I'd like to pull together some thoughts on the various approaches to modern CSS development. A lot of what I see currently is focused on utility classes, but there are still good arguments for semantic classes.
As someone who's literally been writing CSS for as long as it's been readily available, the idea of keeping class names semantic is hardwired into my brain. Readjusting that thinking is a challenge. I feel my mind resisting it at every turn so I set out to explore the topic to see if I could uncover why everyone seems to be working toward this thing that feels anathema to me at first glance.
- In Defense of Utility-First CSS - This article was the most influential in getting me thinking about the viability of utility classes.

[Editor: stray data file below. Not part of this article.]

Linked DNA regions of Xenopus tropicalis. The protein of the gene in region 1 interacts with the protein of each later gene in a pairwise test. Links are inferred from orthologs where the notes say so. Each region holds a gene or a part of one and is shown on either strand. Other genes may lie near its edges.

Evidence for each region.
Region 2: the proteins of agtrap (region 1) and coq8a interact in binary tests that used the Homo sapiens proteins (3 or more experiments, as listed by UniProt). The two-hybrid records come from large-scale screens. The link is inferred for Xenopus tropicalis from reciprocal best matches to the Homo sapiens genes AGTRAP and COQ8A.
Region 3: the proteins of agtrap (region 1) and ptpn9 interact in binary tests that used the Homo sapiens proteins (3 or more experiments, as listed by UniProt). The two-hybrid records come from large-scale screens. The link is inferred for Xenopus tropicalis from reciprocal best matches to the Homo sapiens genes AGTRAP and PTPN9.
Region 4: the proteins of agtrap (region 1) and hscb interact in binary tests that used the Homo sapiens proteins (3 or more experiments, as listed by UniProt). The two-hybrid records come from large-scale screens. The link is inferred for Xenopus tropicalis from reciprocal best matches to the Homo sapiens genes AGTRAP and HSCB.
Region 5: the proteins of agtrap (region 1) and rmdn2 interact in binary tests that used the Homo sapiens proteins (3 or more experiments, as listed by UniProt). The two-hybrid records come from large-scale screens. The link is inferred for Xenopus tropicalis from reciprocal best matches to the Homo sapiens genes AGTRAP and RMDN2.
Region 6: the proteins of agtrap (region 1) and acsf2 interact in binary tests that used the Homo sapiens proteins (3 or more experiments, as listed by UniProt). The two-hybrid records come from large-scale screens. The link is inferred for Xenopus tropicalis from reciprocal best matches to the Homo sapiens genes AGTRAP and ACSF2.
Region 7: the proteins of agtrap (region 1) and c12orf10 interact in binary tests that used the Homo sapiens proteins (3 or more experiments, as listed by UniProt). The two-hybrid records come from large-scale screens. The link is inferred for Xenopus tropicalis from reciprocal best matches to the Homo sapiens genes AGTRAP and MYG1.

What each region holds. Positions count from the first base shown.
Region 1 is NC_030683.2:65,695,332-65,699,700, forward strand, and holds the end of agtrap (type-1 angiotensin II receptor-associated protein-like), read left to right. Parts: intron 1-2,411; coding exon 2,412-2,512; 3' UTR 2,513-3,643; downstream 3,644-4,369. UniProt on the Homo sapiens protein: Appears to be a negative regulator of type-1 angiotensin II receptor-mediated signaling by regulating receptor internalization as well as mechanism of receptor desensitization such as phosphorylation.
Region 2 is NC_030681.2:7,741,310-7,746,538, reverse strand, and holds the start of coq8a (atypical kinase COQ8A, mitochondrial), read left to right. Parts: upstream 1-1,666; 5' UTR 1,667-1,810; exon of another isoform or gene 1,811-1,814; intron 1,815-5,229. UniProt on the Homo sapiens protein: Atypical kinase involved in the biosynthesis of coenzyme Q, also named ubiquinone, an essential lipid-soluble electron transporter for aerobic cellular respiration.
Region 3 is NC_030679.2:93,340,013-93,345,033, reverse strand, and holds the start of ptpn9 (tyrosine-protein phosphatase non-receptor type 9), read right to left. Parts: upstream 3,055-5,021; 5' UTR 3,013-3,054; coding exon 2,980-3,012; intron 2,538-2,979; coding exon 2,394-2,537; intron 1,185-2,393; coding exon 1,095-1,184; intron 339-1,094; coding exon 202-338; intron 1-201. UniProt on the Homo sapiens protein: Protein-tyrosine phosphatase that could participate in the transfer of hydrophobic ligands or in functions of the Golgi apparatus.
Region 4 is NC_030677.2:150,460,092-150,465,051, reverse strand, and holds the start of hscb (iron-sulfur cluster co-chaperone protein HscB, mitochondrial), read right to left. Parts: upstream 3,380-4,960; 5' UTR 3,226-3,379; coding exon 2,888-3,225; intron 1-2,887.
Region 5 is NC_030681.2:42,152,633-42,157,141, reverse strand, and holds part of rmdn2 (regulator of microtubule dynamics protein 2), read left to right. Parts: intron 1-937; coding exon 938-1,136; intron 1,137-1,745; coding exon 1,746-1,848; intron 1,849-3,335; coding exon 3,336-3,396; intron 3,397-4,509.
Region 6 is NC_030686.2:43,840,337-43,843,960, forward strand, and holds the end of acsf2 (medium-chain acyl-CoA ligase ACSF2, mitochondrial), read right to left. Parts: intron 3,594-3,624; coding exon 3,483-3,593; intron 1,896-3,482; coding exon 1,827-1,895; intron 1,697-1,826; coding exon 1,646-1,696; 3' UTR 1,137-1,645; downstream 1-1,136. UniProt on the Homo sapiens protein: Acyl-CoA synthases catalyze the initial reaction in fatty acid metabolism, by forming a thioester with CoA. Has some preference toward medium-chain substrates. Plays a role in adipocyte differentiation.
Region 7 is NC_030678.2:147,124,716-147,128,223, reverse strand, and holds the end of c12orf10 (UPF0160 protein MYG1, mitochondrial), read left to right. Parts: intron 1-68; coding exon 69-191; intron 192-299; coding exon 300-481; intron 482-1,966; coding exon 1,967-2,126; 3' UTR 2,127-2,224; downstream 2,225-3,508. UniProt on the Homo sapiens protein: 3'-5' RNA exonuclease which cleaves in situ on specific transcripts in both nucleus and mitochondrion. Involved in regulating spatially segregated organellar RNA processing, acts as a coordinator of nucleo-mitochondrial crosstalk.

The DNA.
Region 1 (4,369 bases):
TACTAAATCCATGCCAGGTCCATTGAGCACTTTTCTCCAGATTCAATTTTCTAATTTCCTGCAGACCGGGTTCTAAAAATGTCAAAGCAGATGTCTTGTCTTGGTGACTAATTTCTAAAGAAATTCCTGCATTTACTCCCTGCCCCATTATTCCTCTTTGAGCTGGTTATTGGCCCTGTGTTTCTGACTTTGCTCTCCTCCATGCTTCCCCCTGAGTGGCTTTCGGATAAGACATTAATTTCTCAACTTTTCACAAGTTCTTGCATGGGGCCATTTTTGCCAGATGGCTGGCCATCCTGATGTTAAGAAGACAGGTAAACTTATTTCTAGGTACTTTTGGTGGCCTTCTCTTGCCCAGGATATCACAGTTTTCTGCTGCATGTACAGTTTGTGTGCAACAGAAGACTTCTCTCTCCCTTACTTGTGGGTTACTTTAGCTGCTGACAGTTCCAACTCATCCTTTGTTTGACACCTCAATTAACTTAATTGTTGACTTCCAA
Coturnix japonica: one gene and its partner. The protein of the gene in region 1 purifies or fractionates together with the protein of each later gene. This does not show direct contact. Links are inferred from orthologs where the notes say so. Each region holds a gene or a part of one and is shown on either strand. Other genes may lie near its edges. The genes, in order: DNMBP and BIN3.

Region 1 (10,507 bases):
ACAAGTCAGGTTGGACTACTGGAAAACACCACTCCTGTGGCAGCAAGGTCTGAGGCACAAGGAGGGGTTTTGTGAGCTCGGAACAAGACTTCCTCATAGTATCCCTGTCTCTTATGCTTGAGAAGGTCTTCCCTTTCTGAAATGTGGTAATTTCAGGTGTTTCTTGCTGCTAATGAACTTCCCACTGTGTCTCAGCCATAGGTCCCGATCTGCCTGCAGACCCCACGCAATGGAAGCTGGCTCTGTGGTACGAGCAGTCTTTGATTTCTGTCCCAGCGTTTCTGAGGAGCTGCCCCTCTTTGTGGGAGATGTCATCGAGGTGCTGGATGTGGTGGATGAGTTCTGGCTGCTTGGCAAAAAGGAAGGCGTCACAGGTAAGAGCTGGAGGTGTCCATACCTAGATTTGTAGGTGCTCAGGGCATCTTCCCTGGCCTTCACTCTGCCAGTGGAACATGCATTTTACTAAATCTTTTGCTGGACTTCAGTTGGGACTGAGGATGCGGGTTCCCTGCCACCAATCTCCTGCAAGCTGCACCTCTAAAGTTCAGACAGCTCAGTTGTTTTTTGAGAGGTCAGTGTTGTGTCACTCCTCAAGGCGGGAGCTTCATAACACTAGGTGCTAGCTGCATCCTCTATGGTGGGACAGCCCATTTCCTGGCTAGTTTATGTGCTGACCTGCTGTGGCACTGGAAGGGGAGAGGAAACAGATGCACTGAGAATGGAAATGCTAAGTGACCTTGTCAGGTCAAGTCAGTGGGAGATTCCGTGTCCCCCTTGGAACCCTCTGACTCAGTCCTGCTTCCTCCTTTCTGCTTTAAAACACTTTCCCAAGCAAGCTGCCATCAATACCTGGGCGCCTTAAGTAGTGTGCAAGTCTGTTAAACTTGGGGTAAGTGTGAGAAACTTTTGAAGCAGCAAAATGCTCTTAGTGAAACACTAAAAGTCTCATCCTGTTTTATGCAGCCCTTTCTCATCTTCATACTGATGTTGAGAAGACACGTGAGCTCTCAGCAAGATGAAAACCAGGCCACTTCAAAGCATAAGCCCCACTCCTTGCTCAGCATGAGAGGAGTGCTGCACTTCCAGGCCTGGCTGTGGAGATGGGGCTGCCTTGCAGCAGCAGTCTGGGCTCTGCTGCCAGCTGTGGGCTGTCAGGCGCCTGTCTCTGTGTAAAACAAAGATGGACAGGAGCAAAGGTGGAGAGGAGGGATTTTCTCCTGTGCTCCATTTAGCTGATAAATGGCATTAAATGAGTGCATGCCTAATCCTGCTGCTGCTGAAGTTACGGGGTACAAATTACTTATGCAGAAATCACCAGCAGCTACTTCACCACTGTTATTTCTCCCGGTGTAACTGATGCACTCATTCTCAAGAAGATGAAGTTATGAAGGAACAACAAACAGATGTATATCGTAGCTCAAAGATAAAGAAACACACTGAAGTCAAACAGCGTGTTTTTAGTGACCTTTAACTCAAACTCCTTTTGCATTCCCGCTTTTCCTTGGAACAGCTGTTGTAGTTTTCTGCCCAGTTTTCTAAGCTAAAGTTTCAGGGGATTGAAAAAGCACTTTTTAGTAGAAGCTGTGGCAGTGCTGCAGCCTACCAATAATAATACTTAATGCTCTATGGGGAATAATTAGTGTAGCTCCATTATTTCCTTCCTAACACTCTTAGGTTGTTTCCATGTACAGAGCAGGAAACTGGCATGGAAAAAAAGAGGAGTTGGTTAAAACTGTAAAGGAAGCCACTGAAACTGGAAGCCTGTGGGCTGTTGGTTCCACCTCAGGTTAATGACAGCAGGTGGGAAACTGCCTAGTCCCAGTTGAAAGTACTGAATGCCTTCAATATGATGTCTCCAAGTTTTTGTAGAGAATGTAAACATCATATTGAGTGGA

"Favor composition over inheritance”. This piece of wisdom from Design Patterns, one of the most influential software engineering books, is the foundation of utility-first CSS. It also shares many principles with functional programming: immutability, composability, predictability, and avoidance of side-effects. The goal behind all those fancy terms is to write code that’s easier to maintain and to scale." - Sarah Dayan
- Tailwind versus BEM
- CSS Utility Classes and "Separation of Concerns"
- CUBE CSS - This option is much more in line with my personal philosophy of treating the web as a platform with most of what you need to build a web application.